Daily Archives: September 18, 2017

Botswana Seeks Option to Buy Unusually Big Diamonds From Its Mines

GABORONE � Botswana is amending its law to give the government the first option to buy diamonds that are unusually large or have other unusual features found in its mines, such as the world’s second-biggest 1,109 carat diamond discovered two years ago.

The cornerstone of Botswana’s success has been one commodity, diamonds, coupled with a rigid adherence to prudent use of revenues, a rarity on a continent where natural riches are routinely squandered or stolen, or the cause of civil war.

A draft bill amending the Precious and Semi-Precious Stones Act says any producer coming into possession of what it terms an unusual rough or uncut diamond shall notify the minister within 30 days after which government shall have the first option to buy the stone.

The bill did not give a precise definition of unusual.

But an official told a local newspaper that it referred to stones that were unusually large, were particularly clear or had an unusual colour.

Moses Tshetlhane, chief minerals officer in the Mineral Resources Minister, told Mmegi Newspaper the amendment was motivated by the recovery of Lesedi La Rona, or Our Light, the largest diamond uncovered in over a century.

The price to be paid by government for a rough or uncut precious stone offered for sale by the producer shall be agreed between the parties in accordance with the current market price of the rough or uncut precious stone, the bill says.

The tennis ball-sized stone was found in November 2015 at Lucara Diamond Corp’s mine in Botswana and is yet to find a buyer after it failed to sell at Sotheby’s auction house in June 2016.

These outliers carry special features and any producer would celebrate such or even have them in museums as national treasures. So it is not unusual for governments to have options in such unusual diamonds, Tshetlhane said.

Lucara also unearthed another 812.77 carat stone, The Constellation, at the same mine, which fetched $63 million at an auction in 2016.

Source: Voice of America

Information Regulator briefs media on progress made on establishment of Regulator, 20 Sept

The Chairperson of the Information Regulator, Advocate Pansy Tlakula and the Members of the Regulator will officially brief the media on the progress made on the establishment of the Regulator and the work carried out by the Regulator thus far. The Chairperson will also brief the media on the publication of the draft Regulations as prescribed by Section 112(2) of the Protection of Personal Information Act No 4 of 2013 (POPIA).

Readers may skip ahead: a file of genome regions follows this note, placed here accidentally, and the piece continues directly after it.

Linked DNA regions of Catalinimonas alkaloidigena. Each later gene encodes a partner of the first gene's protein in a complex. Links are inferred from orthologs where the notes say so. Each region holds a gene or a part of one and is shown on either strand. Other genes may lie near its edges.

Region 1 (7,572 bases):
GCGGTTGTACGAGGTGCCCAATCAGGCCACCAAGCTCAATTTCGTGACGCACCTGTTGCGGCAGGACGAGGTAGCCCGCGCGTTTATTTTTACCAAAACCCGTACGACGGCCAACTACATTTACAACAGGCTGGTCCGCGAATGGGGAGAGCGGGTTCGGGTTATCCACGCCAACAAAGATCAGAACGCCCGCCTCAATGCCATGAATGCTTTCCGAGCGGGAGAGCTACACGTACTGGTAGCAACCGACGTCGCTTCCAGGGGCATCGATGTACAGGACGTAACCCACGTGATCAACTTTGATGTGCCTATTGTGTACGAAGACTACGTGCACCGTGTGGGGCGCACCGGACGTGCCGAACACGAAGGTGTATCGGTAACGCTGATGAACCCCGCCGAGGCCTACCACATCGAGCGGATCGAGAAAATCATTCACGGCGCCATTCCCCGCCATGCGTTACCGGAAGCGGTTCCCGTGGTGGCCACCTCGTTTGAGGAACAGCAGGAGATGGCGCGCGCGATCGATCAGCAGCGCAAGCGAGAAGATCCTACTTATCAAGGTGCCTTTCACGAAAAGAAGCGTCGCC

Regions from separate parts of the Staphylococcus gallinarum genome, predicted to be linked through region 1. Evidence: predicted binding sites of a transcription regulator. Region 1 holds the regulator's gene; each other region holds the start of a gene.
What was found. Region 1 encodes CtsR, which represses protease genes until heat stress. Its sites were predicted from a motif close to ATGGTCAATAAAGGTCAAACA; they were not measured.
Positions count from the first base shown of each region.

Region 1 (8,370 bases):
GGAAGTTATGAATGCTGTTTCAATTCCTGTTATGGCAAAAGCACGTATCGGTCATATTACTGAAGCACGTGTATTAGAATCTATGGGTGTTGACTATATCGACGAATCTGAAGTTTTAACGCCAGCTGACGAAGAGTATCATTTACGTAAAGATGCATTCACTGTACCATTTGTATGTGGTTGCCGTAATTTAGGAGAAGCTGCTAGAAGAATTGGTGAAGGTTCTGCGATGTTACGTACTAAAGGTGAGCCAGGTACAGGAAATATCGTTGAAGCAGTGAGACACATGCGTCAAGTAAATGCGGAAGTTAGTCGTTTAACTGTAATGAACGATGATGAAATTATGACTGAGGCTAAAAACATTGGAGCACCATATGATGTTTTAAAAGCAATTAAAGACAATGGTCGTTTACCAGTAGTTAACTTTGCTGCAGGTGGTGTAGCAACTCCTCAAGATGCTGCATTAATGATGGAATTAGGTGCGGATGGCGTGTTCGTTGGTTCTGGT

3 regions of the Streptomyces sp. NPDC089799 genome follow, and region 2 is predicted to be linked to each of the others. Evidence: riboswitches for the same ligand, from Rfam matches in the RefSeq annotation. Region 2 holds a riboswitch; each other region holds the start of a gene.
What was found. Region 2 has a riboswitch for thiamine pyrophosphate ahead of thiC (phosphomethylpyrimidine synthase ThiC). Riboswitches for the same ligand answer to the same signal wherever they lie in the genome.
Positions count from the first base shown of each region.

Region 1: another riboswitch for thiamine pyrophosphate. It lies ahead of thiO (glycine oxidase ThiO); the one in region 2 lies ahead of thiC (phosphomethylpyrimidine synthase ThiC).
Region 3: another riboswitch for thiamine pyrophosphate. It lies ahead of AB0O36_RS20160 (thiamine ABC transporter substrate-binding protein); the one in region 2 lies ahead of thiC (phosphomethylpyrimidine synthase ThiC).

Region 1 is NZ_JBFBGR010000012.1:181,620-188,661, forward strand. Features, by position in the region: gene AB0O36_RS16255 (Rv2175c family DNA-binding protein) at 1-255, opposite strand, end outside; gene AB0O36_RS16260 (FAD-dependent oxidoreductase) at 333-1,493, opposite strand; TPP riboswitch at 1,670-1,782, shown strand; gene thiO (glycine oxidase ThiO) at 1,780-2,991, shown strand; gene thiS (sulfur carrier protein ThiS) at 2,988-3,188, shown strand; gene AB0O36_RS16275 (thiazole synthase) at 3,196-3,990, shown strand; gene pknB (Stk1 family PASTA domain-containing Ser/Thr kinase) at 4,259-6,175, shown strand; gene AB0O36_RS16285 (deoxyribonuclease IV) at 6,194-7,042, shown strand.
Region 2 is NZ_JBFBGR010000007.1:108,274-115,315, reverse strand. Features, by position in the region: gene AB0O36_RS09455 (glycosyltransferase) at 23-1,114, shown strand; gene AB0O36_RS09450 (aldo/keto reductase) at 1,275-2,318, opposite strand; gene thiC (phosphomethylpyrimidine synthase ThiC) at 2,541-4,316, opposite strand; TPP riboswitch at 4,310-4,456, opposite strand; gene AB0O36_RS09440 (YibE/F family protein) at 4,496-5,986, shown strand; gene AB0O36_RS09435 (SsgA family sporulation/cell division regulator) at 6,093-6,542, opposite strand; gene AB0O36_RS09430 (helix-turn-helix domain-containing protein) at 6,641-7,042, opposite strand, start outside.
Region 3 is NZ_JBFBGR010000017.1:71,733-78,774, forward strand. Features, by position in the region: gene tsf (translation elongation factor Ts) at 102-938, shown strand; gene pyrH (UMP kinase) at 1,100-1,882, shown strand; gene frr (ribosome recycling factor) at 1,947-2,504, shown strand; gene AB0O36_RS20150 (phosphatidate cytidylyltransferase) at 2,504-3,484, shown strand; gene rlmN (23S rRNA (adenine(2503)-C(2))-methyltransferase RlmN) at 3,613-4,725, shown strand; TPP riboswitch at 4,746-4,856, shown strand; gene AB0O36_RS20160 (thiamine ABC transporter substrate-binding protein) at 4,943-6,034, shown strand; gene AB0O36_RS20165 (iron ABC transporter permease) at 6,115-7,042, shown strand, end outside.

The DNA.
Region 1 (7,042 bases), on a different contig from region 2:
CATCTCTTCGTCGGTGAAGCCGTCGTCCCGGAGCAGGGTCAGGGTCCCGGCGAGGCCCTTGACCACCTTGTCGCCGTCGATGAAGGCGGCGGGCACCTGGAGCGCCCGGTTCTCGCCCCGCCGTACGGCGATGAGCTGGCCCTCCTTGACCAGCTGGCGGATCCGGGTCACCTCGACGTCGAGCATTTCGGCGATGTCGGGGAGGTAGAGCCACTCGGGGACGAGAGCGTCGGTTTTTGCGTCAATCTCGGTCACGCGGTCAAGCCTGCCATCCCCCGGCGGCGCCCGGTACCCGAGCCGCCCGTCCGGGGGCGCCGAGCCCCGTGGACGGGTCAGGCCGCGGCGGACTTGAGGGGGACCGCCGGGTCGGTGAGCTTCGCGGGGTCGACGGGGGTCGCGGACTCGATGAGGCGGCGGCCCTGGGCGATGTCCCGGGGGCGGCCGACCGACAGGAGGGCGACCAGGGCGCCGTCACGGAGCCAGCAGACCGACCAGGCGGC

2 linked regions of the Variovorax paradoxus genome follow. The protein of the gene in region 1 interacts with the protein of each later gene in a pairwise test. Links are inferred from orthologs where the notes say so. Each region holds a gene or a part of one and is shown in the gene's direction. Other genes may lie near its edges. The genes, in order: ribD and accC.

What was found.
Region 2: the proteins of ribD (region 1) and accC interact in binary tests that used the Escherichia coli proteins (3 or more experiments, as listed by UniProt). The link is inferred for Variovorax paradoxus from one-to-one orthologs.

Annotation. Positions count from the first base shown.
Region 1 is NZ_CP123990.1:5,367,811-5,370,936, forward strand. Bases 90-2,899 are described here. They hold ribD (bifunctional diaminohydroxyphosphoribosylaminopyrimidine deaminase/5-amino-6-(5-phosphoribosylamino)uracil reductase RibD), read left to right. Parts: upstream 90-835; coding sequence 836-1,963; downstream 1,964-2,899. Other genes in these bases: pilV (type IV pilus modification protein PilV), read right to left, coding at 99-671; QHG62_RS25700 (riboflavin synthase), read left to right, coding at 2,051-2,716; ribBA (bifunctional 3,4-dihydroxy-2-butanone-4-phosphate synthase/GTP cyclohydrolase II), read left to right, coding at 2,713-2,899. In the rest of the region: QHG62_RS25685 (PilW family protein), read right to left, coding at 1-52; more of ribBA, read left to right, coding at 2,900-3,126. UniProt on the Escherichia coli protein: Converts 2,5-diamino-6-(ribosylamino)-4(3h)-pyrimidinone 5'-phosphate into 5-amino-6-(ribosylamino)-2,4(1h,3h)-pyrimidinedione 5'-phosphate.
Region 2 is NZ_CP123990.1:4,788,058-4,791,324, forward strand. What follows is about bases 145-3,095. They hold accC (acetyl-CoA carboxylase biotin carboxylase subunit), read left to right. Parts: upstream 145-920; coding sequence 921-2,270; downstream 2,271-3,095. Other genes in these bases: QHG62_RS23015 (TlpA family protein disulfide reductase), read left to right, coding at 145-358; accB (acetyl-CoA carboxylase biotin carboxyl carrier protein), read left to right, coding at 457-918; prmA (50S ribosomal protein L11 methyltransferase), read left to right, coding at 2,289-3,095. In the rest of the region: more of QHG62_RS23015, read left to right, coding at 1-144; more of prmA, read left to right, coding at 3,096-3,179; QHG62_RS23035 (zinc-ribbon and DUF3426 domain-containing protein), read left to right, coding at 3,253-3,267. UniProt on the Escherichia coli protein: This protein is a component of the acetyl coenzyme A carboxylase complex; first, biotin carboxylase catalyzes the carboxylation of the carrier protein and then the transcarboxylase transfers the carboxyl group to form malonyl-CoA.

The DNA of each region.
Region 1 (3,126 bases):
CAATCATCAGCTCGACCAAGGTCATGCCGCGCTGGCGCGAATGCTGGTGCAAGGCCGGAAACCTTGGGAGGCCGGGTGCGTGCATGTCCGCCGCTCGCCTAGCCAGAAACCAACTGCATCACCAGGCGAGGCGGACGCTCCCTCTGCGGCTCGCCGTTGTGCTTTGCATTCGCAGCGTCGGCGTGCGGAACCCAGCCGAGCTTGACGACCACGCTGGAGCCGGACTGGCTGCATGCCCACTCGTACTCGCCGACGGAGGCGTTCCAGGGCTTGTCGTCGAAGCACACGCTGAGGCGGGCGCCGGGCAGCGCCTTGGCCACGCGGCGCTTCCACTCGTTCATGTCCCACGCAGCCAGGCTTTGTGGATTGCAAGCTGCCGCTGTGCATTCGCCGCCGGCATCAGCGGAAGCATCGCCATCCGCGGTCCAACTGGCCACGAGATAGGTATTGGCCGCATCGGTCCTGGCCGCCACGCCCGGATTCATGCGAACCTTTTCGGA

The Regulator is empowered to monitor and enforce compliance by public and private bodies in line with the provisions of the Promotion of Access to Information Act No 2 of 2000 and POPIA. It is also the responsibility of the Regulator to issue Codes of Conduct for different sectors and to make guidelines to assist bodies with the development and application of such Codes of Conduct.

Source: Government of South Africa

Water and Sanitation on Water Research Council Symposium

The Water Research Council is hosting a three day Symposium on Adaptation to the New Normal

The Water Research Council (WRC) is hosting its biennial symposium beginning today 18th September and ending on the 20thSeptember. The theme for this symposium is Adapting to the New Normal.

During his opening address, the CEO of the WRC, Desighen Naidoo, emphasised the need to Adapt to the new normal through interventions to enable a sustainable development pathway by:

Driving a new research agenda and a new way of doing that research not just inter-sectorally and in a trans-disciplinary manner, but predominantly in partnership with the practitioner and user communities.

Looking at this as a giant challenge and the little pockets of knowledge and solutions available in different parts of the world must be brought together with greater impact through smart and generous international collaboration.

The need to re-visit the regulatory environment and current infrastructure paradigm with vigour.

Enabling sustainable development and ensuring universal access to basic services in the new normal through creativity, innovation and systems amenable to dynamic adaptation and improvement.

A characterisation by local actions supported by national and global endeavours.

Addressing the same symposium, the Minister of Water and Sanitation, Ms Nomvula Mokonyane, reminded the delegates about the reality of the rise of extreme weather patterns due to Climate Change and a growing global population.

These challenges require robust responses to ensure the required outcomes. The challenges are global; therefore the Memoranda of Understanding with neighbouring Namibia and the WRC must assist in resolving challenges in the regions, Southern African Development Community (SADC) and ultimately Africa as a whole.

Governments also have a responsibility to ensure SDGs are realised in all countries of the world. The High Level Panel on Water (HLPW) is meeting at the United Nations this week and will be addressing the UNGA on its work..

My expectations for the symposium are that there will be a translation of knowledge for the benefit of the world especially the under-developed. The outcomes of this symposium must also speak to a better water future, and encourage international partnerships. Such international partnerships can also be seen as we in Gauteng continue to enjoy water coming from the Kingdom of Lesotho.

The biennial symposium is one of the critical tools that the WRC utilises to ensure all new knowledge and innovation continues to drive water and sanitation delivery.

Source: Government of South Africa